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Why the Legal Industry is Different......and why it's also the same

Lawyers are different than you and me. And not just because they have their own category of jokes. (A Google search of “lawyer jokes” found 262,000 sites.)

No, lawyers are different because they work differently. For example, law firms have an entirely unique and proprietary view of “productivity.” For a law firm, productivity is measured largely by how much work the firm’s partners can avoid by sticking it to the worker bees (also called junior attorneys). Efficiency means something different to them, too. Efficiency is measured by how much of the junior partner’s work can be more or less automatically completed by re-using work that’s already been done before. And revenues are generated (and how!) by the degree to which the junior partners turn in all this replicated work while charging as though the senior partners did it. It’s a simple equation, and to accomplish it takes equal parts content management, knowledge management and chutzpa. But there’s another key difference between “lawyers” and “everyone else”: No other vertical market is as dependent on what has come to be called “knowledge management” as the legal profession.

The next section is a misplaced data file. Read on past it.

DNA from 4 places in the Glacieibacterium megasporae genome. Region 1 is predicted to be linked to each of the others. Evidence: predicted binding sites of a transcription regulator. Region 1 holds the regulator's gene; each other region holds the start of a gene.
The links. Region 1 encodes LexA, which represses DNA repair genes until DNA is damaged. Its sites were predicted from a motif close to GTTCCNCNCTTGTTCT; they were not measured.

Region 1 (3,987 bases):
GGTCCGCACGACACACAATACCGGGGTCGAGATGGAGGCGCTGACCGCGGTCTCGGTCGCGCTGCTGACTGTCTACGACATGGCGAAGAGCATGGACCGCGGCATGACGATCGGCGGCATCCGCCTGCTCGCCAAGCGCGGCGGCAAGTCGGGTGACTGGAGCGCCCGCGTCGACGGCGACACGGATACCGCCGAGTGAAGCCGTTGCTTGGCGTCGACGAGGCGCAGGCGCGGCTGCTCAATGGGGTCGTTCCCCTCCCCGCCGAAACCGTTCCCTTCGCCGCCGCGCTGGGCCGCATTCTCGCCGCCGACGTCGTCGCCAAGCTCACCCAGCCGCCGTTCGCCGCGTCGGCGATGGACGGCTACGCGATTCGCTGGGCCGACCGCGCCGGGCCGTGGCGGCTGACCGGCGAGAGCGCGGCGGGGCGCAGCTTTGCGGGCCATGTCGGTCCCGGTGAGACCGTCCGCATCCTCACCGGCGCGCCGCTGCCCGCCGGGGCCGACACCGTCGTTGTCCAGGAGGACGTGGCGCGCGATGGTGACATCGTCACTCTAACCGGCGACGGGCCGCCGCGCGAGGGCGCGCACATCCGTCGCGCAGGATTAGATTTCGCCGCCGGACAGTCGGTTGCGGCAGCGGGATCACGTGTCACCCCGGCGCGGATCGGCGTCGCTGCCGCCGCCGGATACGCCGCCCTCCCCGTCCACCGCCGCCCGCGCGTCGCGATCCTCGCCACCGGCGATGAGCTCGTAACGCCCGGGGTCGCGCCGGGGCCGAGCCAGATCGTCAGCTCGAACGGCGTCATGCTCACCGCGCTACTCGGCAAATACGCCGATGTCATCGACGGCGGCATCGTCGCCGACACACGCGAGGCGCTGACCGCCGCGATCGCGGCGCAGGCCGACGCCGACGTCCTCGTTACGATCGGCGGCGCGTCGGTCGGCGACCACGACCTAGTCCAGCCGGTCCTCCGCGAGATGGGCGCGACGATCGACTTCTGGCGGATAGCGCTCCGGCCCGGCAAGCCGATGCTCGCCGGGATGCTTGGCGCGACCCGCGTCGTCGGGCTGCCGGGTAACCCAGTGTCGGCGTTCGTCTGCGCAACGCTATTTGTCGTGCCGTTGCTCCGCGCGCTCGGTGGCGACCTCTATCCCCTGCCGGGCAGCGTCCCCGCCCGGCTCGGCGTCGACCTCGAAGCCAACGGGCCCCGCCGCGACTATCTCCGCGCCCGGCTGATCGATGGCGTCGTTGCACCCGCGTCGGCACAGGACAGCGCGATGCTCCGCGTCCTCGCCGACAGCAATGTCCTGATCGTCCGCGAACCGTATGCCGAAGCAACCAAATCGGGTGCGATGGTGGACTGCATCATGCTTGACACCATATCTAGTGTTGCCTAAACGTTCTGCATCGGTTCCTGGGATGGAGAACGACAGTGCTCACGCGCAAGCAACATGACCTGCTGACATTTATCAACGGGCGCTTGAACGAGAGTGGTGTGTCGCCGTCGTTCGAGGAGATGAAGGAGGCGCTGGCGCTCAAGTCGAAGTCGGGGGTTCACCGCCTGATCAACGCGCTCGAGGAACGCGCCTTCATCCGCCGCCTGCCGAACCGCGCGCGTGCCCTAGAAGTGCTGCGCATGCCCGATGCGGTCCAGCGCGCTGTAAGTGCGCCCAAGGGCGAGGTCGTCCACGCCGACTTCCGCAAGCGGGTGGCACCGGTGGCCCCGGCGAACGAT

Why the Law is Different

“The currency of the legal industry’s exchange is knowledge, and they’re driven to better leverage their knowledge assets,” says Andrew Pery, Worldwide Marketing Manager, Hummingbird Ltd.

Pery set the stage for our discussion by describing the driving factors for law firms in far less cheeky terms than I used at the beginning of this article: “Law firms are driven by three key business criteria: One is billable hours; second is the ratio between partners and attorneys; and thirdly is the ‘realization’ rate, which is the extent to which they can maximize revenue from billable hours.”

(How come when he says it, it sounds so good? But when I say the same thing, I sound like an insufferable cynical snob? I guess that’s why he’s “worldwide marketing manager” for a major content management company and I’m ... not.)